JBL Club 950NC

JBL’s noise-cancelling headphones cost a little below the ‘premium’ offerings available without much in the way of meaningful differentiation in the spec. The Club 950NC is a rung down from the flagship Club One and continues to offer a lot of bang for your buck.

It’s built around a pair of 40mm dynamic drivers mounted in closed back, circumaural enclosures. If you wish they can be connected via a cable, but JBL sees this very much as a last resort. Wireless operation is supported by Bluetooth 5.0 with 22 hours of wireless and noise cancelling use and 55 hours of Bluetooth alone.

Noise cancelling is controlled using an app for either iOS and Android although the latter is not terribly reliable on test. Compared with systems on devices like Sennheiser’s Momentum Wireless (HFC 455), it is relatively straightforward, with just a single setting augmented by a ‘smart aware’ function that transmits a little more of the outside world to the listener to aid situational awareness and a talk-through mode for conversations. It can also be used for making and receiving calls and with Google assistant and Alexa.

There are some limits to the design of the Club 950NC commensurate with getting the price down to £220. There’s no aptX, AAC or LDAC Bluetooth present and the design is more prosaic than many rivals. It is well built, though, with everything feeling usefully substantial. It is comfortable to wear for extended periods and while the button controls are not terribly intuitive, they do offer a useful selection of functions.

Sound quality
Pairing the JBL is straightforward and the connection, once established, is stable. Tucked inside the app is a feature where you can preselect EQ curves as chosen by various DJs – hence the ‘Club’ part of the name. These can be switched off and then configured by the user if you wish. If you simply leave it set to ‘flat’, the JBL rewards with a performance that is consistently enjoyable.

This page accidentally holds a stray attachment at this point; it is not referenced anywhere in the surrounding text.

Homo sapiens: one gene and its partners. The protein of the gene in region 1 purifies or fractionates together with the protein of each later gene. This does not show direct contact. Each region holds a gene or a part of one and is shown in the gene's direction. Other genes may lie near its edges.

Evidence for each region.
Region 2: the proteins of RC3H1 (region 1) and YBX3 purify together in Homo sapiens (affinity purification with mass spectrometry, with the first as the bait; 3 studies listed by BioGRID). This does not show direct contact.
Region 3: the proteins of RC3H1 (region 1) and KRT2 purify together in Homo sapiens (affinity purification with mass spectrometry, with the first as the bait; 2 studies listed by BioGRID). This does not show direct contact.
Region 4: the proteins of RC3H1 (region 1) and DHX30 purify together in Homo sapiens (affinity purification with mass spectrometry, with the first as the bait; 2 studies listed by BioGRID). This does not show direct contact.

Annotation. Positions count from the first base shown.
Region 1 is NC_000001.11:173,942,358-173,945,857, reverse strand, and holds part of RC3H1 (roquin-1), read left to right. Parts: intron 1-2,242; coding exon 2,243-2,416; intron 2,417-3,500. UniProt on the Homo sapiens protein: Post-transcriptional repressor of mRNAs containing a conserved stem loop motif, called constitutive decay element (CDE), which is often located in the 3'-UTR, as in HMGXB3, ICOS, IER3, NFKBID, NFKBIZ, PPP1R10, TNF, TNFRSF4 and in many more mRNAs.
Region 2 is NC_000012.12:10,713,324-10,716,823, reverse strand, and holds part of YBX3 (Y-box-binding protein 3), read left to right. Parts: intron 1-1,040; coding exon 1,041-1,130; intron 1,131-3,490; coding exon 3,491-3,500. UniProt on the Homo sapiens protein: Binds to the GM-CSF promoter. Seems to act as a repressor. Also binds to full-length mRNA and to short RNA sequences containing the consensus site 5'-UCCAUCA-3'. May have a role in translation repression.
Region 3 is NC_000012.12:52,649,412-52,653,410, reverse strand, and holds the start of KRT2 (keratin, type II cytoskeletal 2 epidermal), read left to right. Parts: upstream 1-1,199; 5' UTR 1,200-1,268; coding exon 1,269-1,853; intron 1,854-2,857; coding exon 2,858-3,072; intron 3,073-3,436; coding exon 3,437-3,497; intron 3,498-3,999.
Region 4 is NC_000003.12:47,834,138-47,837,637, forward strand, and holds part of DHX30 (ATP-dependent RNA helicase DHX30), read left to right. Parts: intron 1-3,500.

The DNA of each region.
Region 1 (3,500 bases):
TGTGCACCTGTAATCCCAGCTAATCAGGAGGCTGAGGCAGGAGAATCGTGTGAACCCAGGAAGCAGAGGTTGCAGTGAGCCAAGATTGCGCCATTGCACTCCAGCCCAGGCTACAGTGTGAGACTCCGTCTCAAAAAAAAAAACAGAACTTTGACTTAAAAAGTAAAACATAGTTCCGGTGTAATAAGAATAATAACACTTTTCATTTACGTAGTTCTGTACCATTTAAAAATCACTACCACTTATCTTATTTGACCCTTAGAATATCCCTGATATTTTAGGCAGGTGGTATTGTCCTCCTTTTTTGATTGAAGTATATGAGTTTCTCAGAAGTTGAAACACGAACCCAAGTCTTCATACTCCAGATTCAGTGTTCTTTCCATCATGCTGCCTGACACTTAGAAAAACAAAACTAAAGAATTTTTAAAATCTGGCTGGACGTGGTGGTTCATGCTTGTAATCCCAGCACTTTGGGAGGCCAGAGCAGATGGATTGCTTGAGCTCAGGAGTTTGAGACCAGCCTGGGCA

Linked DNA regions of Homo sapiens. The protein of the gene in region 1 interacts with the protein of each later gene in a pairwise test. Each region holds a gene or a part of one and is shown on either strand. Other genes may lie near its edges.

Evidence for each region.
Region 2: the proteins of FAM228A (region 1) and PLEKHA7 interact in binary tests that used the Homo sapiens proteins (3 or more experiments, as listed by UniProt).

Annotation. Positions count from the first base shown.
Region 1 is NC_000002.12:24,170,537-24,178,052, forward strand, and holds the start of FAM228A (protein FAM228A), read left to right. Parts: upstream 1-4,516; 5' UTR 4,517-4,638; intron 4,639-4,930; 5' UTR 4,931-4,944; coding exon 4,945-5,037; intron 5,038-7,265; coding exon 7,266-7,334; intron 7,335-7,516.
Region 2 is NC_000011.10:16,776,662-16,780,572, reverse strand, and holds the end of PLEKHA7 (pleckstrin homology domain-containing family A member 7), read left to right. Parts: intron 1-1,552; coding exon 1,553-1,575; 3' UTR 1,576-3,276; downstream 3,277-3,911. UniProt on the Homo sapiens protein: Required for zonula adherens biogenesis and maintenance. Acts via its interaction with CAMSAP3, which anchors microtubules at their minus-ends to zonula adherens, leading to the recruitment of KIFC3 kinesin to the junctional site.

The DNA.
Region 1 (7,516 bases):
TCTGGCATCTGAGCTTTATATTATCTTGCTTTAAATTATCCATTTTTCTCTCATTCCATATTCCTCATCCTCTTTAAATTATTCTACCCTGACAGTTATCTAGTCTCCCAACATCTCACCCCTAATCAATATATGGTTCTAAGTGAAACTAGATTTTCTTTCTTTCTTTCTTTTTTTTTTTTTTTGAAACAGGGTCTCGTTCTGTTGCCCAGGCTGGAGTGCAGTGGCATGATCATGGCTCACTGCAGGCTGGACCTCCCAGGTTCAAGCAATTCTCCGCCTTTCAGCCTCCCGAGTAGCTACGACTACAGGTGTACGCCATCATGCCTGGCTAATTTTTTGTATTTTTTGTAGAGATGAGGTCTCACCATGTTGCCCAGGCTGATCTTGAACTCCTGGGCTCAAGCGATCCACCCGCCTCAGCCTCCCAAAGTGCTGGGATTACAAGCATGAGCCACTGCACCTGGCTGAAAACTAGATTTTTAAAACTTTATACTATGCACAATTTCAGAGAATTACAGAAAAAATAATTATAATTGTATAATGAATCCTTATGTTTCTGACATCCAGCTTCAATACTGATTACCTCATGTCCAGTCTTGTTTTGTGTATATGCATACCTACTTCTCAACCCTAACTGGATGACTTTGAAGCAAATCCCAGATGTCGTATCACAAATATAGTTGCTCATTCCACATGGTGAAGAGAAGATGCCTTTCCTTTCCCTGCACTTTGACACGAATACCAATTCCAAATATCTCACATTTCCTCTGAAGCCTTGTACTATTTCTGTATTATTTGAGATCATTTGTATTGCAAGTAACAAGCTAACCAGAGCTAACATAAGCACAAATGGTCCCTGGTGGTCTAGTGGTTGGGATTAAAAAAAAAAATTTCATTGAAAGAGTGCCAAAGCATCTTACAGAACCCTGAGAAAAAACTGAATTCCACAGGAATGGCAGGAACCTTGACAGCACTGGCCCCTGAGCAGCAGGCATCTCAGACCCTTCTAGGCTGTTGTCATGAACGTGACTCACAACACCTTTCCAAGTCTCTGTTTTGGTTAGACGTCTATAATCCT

The lovely World On The Ground by Sarah Jarosz is reproduced in a manner that is smooth and engaging. The tonal balance is slightly warm, lending Jarosz’s vocals a lushness and weight. Compared with a more expensive wired design, some of the fine detail in this recording is not as readily apparent, but the overall balance is retained.

Tweaking the EQ slightly, dropping the midrange and boosting the upper frequencies results in a faster, slightly leaner presentation that sounds more dynamic and exciting with Recoil’s Liquid. Compared with the overall performance that more advanced Bluetooth implementations are capable of, this is more of a ‘big picture’ device and there’s little real difference between using Qobuz and Spotify but, given that these differences are also slight when used over a wired connection, it seems to have been a conscious decision on the part of JBL and ensures it’s forgiving of poorer sources.

Noise cancelling doesn’t have any appreciable effect on the tonal balance, which is a neat trick that has periodically been beyond some affordable designs in the past. The amount of cancellation on offer isn’t as dramatic as some more premium offerings, but it’s sufficient to take the edge off public transport. Like all systems of this nature, it’s most effective combatting consistent noise rather than more sudden dynamic events, but is still able to reduce the perceived background interference by a considerable amount. The voice pass-through and Ambient Aware system also work commendably well.

The Club 950NC isn’t as capable as some more premium rivals, but it represents a useful saving while still offering a significant chunk of their performance, and so represents very strong value for money as a result. ES    

Product: JBL Club 950NC
Type: Closed-back, Bluetooth headphone

●  40mm drivers
●  Claimed frequency response: 16Hz-40KHz (passive)
●  Bluetooth 5.0

Read the full review in  Issue 466